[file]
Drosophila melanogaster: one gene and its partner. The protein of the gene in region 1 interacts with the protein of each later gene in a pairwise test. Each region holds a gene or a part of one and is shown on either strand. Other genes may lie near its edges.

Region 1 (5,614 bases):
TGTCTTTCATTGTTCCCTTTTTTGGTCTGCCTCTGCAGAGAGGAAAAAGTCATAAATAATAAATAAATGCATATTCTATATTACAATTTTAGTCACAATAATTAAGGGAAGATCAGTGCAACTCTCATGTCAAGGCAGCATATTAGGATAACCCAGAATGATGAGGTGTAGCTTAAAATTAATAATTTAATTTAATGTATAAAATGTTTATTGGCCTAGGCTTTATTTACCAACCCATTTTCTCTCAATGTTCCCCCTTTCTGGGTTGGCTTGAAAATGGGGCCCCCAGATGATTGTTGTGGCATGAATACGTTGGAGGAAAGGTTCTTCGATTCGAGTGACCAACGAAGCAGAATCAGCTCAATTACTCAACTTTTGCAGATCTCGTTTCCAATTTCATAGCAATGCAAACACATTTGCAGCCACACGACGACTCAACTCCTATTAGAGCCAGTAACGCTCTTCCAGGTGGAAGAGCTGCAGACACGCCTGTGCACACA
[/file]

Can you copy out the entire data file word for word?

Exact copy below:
Drosophila melanogaster: one gene and its partner. The protein of the gene in region 1 interacts with the protein of each later gene in a pairwise test. Each region holds a gene or a part of one and is shown on either strand. Other genes may lie near its edges.

Region 1 (5,614 bases):
TGTCTTTCATTGTTCCCTTTTTTGGTCTGCCTCTGCAGAGAGGAAAAAGTCATAAATAATAAATAAATGCATATTCTATATTACAATTTTAGTCACAATAATTAAGGGAAGATCAGTGCAACTCTCATGTCAAGGCAGCATATTAGGATAACCCAGAATGATGAGGTGTAGCTTAAAATTAATAATTTAATTTAATGTATAAAATGTTTATTGGCCTAGGCTTTATTTACCAACCCATTTTCTCTCAATGTTCCCCCTTTCTGGGTTGGCTTGAAAATGGGGCCCCCAGATGATTGTTGTGGCATGAATACGTTGGAGGAAAGGTTCTTCGATTCGAGTGACCAACGAAGCAGAATCAGCTCAATTACTCAACTTTTGCAGATCTCGTTTCCAATTTCATAGCAATGCAAACACATTTGCAGCCACACGACGACTCAACTCCTATTAGAGCCAGTAACGCTCTTCCAGGTGGAAGAGCTGCAGACACGCCTGTGCACACA